Baked Chicken with Acorn Sqash and Stuffing
by Jes Mostek
In addition to the recipes, you will also need the following for this meal:
  1 box  stuffing mix
    butter, as directed on stuffing package

Baked Squash
by Jes Mostek
serves: 4
  This recipe applies to most types of squash (Acorn Squash, Butternut Squash, Pumpkins, Spaghetti Squash etc.). But please note that actual number of servings and cooking times may vary, depending on the size and consistency of your squash.

Also, an interesting fact about squash: they are all technically berries! Can you imagine a blueberry that big? Only Roald Dahl.
  1   squash
  Preheat oven to 375F.

Rinse squash thoroughly, removing and dirt or debris from outside of squash. If there are any visibly rotting parts, discard squash.

Cut squash in half. Remove seeds by scooping them out with a spoon. Discard seeds.

Fill a 9" x 13" baking pan (or larger, depending on size of your squash) 1-2" deep with water. Place the squash halves, cut-side-down, in the water and bake for about an hour (until flesh of squash is easily pierced with fork).

Feel free to top with your choice of ingredients. Butternut squash has a natual buttery flavor (hence the name), and it lends itself well to savory flavors. Acorn squash is naturally sweet and is great with a pat of butter and a small amount of honey or brown sugar. Spaghetti squash is, of course, delicious with tomato sauce.

Real pumpkin pie is immeasurably better than pie made from a can-- it's one of those things you should put on your must-try list. Just be sure to buy a sugar pumpkin (one of those mini 1-3 lb. pumpkins. Simply scoop out the flesh and puree with the eggs, milk, sugar, and spices in a blender.
Baked Whole Chicken
by Jes Mostek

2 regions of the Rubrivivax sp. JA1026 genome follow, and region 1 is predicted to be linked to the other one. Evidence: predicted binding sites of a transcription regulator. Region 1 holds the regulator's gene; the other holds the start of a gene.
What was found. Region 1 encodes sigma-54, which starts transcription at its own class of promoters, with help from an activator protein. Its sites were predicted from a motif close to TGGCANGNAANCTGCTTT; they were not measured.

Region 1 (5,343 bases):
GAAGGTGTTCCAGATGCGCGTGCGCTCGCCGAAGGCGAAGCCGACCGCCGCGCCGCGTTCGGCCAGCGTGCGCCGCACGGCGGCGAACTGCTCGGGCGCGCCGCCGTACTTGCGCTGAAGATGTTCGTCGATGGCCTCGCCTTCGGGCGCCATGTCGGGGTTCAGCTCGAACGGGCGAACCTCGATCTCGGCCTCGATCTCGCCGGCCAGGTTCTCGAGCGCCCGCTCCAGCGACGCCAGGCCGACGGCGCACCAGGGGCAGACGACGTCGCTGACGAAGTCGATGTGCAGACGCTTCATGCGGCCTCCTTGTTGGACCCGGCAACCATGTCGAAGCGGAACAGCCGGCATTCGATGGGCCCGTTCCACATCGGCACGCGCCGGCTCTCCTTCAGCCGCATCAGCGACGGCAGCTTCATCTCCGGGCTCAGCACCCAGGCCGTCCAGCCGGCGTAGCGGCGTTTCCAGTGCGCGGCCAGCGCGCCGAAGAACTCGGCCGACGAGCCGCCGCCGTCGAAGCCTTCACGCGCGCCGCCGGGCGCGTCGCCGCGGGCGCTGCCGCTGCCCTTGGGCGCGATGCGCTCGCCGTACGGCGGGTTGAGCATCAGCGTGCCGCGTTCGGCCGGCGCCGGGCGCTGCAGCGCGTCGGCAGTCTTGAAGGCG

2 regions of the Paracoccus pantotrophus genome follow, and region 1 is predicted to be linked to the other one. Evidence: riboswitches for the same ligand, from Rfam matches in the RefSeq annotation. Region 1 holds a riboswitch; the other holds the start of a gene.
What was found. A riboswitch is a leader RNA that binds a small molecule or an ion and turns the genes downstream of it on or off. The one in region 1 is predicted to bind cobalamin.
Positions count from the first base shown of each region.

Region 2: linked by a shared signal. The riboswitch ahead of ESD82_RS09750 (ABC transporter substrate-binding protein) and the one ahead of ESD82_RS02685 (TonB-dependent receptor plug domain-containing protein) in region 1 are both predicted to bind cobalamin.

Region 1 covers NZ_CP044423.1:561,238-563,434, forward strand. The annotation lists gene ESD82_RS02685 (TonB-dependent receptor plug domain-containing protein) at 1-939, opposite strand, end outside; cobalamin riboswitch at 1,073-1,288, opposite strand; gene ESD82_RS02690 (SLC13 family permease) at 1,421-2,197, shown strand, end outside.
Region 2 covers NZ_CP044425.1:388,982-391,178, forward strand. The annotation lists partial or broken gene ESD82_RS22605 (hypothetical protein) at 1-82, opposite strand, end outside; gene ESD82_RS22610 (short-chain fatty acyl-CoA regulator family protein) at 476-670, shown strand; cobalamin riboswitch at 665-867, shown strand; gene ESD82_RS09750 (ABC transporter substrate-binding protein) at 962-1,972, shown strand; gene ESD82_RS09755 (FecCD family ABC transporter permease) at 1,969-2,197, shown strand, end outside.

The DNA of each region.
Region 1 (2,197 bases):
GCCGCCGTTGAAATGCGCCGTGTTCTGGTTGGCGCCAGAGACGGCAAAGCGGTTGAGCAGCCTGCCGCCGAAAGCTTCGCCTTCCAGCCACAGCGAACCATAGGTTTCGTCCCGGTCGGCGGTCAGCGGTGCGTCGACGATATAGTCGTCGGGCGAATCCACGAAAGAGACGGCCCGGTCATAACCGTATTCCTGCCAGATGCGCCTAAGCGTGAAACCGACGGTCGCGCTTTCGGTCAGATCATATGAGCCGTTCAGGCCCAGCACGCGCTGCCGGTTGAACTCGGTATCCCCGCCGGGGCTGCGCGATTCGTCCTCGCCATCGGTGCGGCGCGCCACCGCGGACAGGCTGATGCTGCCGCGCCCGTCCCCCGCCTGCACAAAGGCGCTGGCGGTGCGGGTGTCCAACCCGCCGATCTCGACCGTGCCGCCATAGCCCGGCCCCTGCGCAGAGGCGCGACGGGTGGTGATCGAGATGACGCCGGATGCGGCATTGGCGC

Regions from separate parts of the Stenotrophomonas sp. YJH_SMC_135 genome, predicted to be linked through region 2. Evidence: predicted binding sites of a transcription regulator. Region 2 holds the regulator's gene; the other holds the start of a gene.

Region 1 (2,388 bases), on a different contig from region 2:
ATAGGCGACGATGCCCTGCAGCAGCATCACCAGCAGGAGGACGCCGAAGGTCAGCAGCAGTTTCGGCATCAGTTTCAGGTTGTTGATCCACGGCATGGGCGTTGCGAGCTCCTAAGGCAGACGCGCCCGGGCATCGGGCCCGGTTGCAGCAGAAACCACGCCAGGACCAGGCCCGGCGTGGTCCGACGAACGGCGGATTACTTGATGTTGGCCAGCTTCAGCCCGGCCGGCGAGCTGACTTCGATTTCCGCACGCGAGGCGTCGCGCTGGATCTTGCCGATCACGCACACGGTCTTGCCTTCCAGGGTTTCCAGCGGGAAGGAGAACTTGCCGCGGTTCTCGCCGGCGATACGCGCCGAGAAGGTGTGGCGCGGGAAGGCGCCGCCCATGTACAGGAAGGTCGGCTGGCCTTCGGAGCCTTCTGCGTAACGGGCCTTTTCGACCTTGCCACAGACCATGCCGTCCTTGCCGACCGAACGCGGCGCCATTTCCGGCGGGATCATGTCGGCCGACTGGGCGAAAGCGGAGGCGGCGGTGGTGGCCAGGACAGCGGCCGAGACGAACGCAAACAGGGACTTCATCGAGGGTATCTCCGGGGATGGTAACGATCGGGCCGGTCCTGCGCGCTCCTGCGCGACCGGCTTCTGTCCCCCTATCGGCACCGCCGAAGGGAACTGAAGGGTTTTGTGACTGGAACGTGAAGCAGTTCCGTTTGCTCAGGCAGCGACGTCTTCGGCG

serves: 4
  Your whole house will have a comfortable feel from the aroma of home-made baked chicken. Crisp, golden brown skin and moist, lean meat makes for a perfect fall or winter meal.

This recipe is for a 2-3 lb. "fryer" chicken, and you can easily adjust the portion size to accomodate a 5-8 lb. "roaster" chicken.

When baking chicken, whether whole or cut-up, it's best to leave the skin on; it keeps the moisture in. If you have cut your chicken into pieces, cook chicken skin side up. You can always remove the skin after baking, if you're looking to save on calories.

It is never safe to eat chicken that is not totally done. Bone-in chicken is done when juices run clear and a meat thermometer reads 170F in the breast (or 180F if you are measuring the temperature of the thigh).
  2 T.   olive oil
  1 2 lb.   chicken
  1 T.   parsley
  2 tsp.   seasoned salt
  1/2 tsp.   black pepper
  1/2 tsp.   rubbed sage or tarragon
  Preheat oven to 350F.

Rinse and pat dry chicken. Remove and discard any giblets.

Place whole chicken, breast-side-down, in a large casserole dish or baking pan.

Brush chicken with oil (or rub it on with your fingers).

In a small bown, combine parsley, salt, pepper, sage, oregano and paprika. Sprinkle seasoning mix over chicken.

Bake uncovered for about an hour, until meat is done and skin is golden-brown and crispy.

If you are cooking a 5-8 lb. "roaster" chicken, increase the cook time to 2 - 2 1/2 hours.